iOS/Mac Cross Pollination

December 5th, 2010  |  Published in mac and iphone

I’ve spent my share of time wishing that favorite Mac apps would make some sort of appearance as iOS apps, but I hadn’t really considered going the other direction: Developers porting successful iOS apps to MacOS. With the upcoming Mac app store, it makes sense that developers who’re familiar with the Apple app process might think about ways to do that.

Reeder for Mac

I use Reeder on my iPhone and iPad every day. It’s an outstanding RSS reader, both in terms of simple functionality and raw visual appeal. On my Mac, however, I’ve been using NetNewsWire for years.

When Reeder’s developer announced a Mac version of his iOS app, I was feeling more politely skeptical than anything: NetNewsWire is loaded with features and I’ve been writing AppleScript (or rb-appscript) for it for years. So I downloaded Reeder for Mac’s first beta release and fired it up.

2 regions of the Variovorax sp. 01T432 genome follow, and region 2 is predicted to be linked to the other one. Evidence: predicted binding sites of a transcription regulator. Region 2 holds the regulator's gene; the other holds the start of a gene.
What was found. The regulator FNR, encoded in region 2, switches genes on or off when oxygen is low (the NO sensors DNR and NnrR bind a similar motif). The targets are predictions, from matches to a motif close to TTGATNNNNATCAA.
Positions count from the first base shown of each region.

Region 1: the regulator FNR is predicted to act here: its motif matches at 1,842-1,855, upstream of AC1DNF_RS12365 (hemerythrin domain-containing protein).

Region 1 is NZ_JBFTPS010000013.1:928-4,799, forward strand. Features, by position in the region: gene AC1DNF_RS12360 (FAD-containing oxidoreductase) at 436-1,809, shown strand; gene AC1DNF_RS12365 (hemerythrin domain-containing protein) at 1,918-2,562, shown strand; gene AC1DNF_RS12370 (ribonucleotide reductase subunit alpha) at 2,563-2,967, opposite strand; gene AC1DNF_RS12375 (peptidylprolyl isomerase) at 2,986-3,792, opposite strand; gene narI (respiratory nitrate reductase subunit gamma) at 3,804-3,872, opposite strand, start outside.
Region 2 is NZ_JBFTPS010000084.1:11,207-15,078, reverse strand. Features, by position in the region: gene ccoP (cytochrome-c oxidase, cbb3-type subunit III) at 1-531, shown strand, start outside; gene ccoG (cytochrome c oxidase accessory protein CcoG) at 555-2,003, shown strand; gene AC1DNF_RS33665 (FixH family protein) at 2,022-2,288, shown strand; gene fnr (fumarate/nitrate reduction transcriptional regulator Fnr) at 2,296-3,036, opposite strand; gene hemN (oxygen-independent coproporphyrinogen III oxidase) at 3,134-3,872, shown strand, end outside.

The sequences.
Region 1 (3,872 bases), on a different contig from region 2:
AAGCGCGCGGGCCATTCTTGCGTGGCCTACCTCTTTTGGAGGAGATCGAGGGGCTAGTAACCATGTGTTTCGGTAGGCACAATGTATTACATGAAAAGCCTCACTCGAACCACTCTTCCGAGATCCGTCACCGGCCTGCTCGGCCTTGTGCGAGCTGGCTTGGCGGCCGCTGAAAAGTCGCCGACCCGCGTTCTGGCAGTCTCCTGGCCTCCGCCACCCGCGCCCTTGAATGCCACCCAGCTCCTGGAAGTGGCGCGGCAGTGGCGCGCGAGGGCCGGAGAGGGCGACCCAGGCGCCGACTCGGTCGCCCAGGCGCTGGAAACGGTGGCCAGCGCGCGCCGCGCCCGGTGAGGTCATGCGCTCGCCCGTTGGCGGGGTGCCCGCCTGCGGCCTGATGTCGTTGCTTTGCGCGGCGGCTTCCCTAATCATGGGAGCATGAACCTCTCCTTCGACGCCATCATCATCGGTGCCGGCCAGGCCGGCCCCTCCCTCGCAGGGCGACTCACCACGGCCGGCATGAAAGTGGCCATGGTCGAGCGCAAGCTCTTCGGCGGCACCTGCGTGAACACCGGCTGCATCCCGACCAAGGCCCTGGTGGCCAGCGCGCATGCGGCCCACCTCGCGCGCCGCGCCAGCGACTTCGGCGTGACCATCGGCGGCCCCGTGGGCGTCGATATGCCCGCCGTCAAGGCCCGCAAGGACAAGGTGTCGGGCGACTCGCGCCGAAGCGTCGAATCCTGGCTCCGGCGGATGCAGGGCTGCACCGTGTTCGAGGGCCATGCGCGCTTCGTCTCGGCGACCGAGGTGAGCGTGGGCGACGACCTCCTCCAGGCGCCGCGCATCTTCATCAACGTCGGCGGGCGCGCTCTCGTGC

It doesn’t offer much of anything its iOS versions don’t, and even does something I typically don’t like, which is provide textured backgrounds and a non-standard toolbar instead of simpler and more “Mac-like” interface elements. Like its iOS cousin (and NNW), it syncs with Google reader, which is a great feature for any RSS app.

I expected I’d probably switch back to NNW after an hour or two, but that hasn’t been the case: It’s true that Reeder doesn’t offer a number of the features NNW does, but it’s also true that I read a lot more feeds on my iPhone or iPad than I do on my Mac, and Reeder’s sharing menu (which supports services I use like Instapaper, Pinboard) is perfectly adequate. It causes me to look at some of the scripts I’ve written and the functionality I thought represented some baseline standard for an RSS reader and wonder if I haven’t been very, very silly.

So in this case the simplicity of iOS has shaped my expectations for a desktop app. I’m sure there are classes of apps where that probably won’t ever happen — mail clients and text editors spring to mind — but it makes me wonder what else might work better when inspired by the more stripped down aesthetic of iOS apps than the “there’s a menu item for that” approach of desktop apps, and how many features I thought I needed that will seem sort of silly when I can compare apps coming from the two platforms side by side.

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